Family of God
Who are these people who gather with us on Sunday mornings: this father of four who sings off-key, this communion server with the ill-fitting shirt, this young woman with an unusually loud laugh? If they are in Christ, they are “beloved children” of the Most High God (Ephesians 5:1).
We often pray “our Father” and yet approach brotherly love more casually. But for the apostles (and for us in our best moments), the fact that God should call us children was enough to furnish wonder for eternity (1 John 3:1). Unless Jesus himself said it, who would dare to imagine that those who follow him are his “brother and sister and mother” (Mark 3:33–35) — and what’s more, that he is not ashamed of such a family (Hebrews 2:11)?
Yet so it is. These Christians who sing with us, pray for us, speak Scripture to us, and sometimes frustrate us to no end are brothers of the same Savior, destined to dwell alongside us in our Father’s house (John 14:2). They are “odder than you could have believed and worth far more than we guessed,” as C.S. Lewis put it (The Four Loves, 37). They are our family in Christ.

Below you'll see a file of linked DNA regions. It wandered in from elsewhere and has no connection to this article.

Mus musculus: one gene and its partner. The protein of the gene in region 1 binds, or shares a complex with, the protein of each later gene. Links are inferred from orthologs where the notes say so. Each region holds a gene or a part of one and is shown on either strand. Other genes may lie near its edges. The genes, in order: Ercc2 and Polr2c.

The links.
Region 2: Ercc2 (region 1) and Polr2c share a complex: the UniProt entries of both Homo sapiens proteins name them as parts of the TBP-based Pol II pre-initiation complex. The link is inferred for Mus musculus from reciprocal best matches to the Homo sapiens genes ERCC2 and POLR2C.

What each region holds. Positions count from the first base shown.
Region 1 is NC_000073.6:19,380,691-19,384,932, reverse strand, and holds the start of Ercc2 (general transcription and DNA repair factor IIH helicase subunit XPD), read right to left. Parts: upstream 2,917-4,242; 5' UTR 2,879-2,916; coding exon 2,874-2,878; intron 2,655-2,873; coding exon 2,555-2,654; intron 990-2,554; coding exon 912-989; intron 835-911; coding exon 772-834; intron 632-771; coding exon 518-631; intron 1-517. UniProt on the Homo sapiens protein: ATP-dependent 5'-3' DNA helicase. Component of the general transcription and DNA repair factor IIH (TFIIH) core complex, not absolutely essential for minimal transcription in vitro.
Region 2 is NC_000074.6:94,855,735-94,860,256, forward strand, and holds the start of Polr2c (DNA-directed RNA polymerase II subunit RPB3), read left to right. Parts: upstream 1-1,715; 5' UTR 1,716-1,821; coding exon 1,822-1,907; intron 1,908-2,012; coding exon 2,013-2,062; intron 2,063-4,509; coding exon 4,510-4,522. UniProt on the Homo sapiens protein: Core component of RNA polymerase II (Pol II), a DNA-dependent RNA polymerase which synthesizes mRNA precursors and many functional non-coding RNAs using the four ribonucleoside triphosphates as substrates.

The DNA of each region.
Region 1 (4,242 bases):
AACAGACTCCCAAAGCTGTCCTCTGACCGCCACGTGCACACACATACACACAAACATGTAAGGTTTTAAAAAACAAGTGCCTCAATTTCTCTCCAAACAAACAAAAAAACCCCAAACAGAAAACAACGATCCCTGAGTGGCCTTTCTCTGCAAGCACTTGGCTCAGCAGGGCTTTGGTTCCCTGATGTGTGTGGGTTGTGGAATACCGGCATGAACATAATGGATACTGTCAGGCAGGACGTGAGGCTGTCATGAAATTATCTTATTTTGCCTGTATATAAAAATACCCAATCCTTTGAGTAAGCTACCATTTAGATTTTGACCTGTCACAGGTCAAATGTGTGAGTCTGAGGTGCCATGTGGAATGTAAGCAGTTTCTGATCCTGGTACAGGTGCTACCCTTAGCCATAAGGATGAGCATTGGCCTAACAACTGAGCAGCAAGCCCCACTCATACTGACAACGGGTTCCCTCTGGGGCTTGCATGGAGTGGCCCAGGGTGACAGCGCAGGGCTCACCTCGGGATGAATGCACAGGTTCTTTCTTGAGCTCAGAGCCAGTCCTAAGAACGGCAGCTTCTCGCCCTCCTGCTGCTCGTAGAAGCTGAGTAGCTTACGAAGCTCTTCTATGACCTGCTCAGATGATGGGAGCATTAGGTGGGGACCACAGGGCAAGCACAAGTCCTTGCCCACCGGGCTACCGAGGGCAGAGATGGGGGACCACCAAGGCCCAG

Body of the Lord
Not only are we siblings in the same family, but also parts of the same body. Paul remarks, “As in one body we have many members, and the members do not all have the same function, so we, though many, are one body in Christ, and individually members one of another” (Romans 12:4–5). We may appear as different from each other as a kneecap from a nose, but we are bound together by eternal sinews and immortal bones, with Christ himself as our head.